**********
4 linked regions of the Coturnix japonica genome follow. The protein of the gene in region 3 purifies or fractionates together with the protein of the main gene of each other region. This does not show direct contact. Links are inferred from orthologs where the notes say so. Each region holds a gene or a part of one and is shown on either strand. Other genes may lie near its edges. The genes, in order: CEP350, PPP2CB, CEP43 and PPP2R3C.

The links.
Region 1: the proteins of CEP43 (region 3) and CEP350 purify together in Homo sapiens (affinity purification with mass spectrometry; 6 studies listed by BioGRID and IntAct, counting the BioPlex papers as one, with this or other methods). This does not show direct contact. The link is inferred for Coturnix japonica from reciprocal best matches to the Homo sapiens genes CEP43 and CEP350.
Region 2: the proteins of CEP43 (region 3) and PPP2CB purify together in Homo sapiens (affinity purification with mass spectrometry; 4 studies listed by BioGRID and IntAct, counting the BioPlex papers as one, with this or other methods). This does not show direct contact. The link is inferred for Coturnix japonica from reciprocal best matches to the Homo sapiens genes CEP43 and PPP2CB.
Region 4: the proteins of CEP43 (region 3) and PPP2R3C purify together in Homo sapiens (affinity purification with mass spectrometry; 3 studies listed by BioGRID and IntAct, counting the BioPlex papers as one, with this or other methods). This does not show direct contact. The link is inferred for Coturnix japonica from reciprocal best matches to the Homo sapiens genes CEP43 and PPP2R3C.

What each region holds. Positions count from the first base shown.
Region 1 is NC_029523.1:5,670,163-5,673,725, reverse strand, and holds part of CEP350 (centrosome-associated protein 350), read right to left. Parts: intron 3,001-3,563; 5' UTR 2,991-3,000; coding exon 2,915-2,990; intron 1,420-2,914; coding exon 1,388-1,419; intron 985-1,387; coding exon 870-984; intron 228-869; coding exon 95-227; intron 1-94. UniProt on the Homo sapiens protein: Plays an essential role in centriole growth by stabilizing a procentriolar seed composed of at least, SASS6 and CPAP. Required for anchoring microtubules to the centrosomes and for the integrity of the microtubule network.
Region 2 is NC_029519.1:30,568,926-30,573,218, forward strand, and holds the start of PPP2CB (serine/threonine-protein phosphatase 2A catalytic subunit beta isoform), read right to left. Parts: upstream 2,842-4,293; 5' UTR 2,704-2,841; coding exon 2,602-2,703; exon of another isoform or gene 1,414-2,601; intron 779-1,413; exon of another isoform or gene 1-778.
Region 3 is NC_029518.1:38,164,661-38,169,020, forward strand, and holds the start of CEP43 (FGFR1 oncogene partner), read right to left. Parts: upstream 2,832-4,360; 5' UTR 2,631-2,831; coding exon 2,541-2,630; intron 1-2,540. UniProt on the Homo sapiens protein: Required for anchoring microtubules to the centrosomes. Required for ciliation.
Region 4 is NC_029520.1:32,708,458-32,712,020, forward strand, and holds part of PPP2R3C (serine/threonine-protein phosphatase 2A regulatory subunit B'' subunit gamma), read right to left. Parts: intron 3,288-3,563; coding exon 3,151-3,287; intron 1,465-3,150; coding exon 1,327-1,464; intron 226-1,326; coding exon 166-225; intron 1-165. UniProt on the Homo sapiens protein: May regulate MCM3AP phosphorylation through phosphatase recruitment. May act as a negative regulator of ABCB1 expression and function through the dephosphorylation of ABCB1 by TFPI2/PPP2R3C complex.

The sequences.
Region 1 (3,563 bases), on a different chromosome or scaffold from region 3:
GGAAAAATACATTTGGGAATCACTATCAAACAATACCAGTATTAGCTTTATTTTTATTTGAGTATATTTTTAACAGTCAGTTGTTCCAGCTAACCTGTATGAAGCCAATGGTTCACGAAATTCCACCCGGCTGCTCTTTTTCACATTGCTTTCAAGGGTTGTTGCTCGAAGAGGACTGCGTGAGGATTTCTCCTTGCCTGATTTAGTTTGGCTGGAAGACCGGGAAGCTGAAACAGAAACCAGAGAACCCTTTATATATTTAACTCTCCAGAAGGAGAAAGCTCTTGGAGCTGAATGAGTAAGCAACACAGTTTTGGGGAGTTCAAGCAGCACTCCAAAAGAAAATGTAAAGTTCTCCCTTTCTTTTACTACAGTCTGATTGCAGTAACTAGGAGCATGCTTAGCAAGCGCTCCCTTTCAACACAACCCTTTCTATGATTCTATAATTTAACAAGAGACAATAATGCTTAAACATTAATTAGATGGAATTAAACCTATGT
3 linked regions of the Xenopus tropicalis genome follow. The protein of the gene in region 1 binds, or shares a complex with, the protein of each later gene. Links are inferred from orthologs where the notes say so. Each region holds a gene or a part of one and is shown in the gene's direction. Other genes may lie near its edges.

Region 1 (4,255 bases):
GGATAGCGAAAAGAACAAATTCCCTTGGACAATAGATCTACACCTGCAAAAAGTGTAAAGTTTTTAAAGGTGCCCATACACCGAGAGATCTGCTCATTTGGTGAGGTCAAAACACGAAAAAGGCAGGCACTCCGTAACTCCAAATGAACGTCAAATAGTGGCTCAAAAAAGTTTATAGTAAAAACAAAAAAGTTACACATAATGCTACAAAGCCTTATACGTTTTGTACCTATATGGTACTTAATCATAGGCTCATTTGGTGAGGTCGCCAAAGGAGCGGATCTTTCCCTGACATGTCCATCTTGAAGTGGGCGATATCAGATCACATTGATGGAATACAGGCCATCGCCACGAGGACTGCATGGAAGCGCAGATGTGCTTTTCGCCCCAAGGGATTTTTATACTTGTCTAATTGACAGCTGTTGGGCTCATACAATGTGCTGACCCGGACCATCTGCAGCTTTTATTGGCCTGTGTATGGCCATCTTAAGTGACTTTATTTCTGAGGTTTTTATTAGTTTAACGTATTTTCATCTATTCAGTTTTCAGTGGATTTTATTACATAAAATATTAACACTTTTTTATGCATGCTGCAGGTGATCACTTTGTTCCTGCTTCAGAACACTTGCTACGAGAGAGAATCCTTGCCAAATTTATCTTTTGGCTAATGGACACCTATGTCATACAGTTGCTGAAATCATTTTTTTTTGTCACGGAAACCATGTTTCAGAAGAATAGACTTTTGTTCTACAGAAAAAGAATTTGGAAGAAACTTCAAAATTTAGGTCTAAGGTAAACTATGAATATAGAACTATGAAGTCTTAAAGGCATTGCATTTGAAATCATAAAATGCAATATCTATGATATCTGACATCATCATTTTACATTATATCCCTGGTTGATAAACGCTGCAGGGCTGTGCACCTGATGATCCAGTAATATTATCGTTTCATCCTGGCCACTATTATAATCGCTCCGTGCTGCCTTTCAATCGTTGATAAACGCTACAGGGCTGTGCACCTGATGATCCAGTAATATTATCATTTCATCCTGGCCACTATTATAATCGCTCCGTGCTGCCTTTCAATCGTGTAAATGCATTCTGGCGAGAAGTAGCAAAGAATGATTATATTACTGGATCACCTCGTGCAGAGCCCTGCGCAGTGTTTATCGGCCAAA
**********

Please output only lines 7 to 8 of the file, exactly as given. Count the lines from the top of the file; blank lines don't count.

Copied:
Region 1 is NC_029523.1:5,670,163-5,673,725, reverse strand, and holds part of CEP350 (centrosome-associated protein 350), read right to left. Parts: intron 3,001-3,563; 5' UTR 2,991-3,000; coding exon 2,915-2,990; intron 1,420-2,914; coding exon 1,388-1,419; intron 985-1,387; coding exon 870-984; intron 228-869; coding exon 95-227; intron 1-94. UniProt on the Homo sapiens protein: Plays an essential role in centriole growth by stabilizing a procentriolar seed composed of at least, SASS6 and CPAP. Required for anchoring microtubules to the centrosomes and for the integrity of the microtubule network.
Region 2 is NC_029519.1:30,568,926-30,573,218, forward strand, and holds the start of PPP2CB (serine/threonine-protein phosphatase 2A catalytic subunit beta isoform), read right to left. Parts: upstream 2,842-4,293; 5' UTR 2,704-2,841; coding exon 2,602-2,703; exon of another isoform or gene 1,414-2,601; intron 779-1,413; exon of another isoform or gene 1-778.